The Wise Man’s Fear is the second installment in Patrick Rothfuss’ bestselling Kingkiller Chronicles. This is the second day of Kvothe telling his life story, covering a shorter time period than the first book, The Name Of The Wind (you can find my review of it here) – only a year or two – during Kvothe’s time at the University and his break from studying in which he travels, and yet it is longer than the first book – almost a thousand pages long.
I simply had to pick up this book as soon as I finished The Name Of The Wind – the first book leaves us with many unanswered questions.
Worst things first: it’s. So. Long.
Considering that this book is almost a thousand pages long, it’s not surprising that some parts dragged a bit. That’s not to say that these parts were boring; no, they were still interesting, and were still as well written as the rest of the book. But I would find myself thinking, “Patrick Rothfuss, are you sure you couldn’t have cut this section down even just a tiny bit more?”
Of course, any rambling is due to the fact that we’re seeing this story from Kvothe’s perspective, and Kvothe seems to like musing about things and dwelling on the details – after all, this is the one time that he is ever going to tell his story in its entirety; naturally he wants to do it right. So I can see why Rothfuss did it. But these sections had little tension, and they just dragged a little bit.
Expanding the World
Kvothe travels more in this book than he did in the first book, which gives us the chance to see more of Temeran and Rothfuss the chance to show off his worldbuilding more. And does he show it off!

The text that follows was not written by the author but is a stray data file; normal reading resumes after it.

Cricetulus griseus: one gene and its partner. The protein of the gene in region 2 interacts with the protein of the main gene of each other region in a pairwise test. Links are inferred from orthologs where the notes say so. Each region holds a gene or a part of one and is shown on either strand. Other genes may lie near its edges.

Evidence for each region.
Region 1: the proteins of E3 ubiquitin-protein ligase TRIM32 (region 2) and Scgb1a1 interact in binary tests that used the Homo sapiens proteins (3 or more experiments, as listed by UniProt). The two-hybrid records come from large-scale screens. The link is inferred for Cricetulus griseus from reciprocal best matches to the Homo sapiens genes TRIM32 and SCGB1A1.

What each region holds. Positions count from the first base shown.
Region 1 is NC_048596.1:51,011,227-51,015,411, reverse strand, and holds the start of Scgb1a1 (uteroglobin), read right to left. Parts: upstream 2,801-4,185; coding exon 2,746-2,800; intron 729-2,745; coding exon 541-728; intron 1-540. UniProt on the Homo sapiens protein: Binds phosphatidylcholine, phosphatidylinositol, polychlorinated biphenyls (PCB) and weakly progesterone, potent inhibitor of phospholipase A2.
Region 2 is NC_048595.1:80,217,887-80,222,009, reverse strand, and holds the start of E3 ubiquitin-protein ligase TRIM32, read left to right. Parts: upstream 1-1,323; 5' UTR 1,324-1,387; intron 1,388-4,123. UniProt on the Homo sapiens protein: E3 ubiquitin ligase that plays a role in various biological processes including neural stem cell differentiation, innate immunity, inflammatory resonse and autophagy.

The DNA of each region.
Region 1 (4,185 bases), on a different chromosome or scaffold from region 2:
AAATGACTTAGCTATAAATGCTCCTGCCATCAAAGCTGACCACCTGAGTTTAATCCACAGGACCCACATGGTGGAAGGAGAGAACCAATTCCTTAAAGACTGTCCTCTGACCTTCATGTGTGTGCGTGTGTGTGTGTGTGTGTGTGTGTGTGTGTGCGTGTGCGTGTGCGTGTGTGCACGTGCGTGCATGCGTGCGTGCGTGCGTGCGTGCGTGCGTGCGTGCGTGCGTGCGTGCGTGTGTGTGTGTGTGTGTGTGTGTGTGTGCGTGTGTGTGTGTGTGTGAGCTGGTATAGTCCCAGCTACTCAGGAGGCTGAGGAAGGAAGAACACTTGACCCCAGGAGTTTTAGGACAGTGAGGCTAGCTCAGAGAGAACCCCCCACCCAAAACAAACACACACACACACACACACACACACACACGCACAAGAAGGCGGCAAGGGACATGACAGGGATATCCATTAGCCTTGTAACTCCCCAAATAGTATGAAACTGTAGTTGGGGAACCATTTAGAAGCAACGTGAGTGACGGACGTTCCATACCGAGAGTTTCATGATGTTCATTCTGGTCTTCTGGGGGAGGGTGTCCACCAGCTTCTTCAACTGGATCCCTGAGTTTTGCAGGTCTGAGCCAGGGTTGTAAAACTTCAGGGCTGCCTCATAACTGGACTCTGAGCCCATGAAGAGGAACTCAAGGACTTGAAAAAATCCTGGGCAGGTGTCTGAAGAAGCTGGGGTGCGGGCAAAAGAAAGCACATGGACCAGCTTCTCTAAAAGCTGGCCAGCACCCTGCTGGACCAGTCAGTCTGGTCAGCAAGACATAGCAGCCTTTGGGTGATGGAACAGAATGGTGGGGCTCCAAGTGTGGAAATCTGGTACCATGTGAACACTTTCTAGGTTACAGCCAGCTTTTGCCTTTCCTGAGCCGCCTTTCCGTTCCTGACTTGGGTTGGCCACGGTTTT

It’s really refreshing to see new places and different customs in this book. Rothfuss is really inventive with these new cultures that he introduces. From strict social etiquette, to completely different outlooks on life, we see both something different for this series, and something different to a lot of settings in the fantasy genre generally.
Some New Characters And Some Old Favourites
With those travels, come lots of new people. Rothfuss continues the trend he started in The Name Of The Wind of employing a great range of people and personalities, with pretty much as much variety in female characters as in male characters. In this book, we get to meet physically strong female characters as well as those strong in character. It’s really refreshing to see (though obviously it would be better if seeing realistic female characters in fantasy books wasn’t refreshing!)
And of course, we get to catch up with all our favourite characters from the first book, and see Kvothe develop further towards the figure of rumour and legend we are told he will become. To be honest, though, I’m a little surprised that he didn’t develop more; it seems like he’ll still have a long way to go to become that person in the next book.
Overall, I really enjoyed reading The Wise Man’s Fear. I didn’t think it was quite as good as The Name Of The Wind, but that is no reason to either not read or not recommend it. Its short, trivial list of negative points is really worth putting up with to read about all of Kvothe’s adventures and to get a bit closer to finding out both the truth behind all the epic stories about him, and why he ended up faking his own death.
I really can’t wait to read the next book (the week or two between finishing this book and writing this review have not curbed my need to read on even in the slightest) – Rothfuss’ beautiful writing style is kind of addictive, and of course there are all those burning questions that haven’t been answered yet! Unfortunately, there still isn’t a release date for Book Three – I can only sympathise with the poor readers who have already been waiting for it for years.
To sum up, though, if you’ve read The Name Of The Wind and are for some reason in some sort of doubt on whether to read on or not – do it; you will not regret it. And if you haven’t read The Name Of The Wind yet: the Kingkiller Chronicle is a unique and character-driven series full of adventure, intrigue, humour, and romance, and is a true pleasure to read. I promise you will not regret picking it up.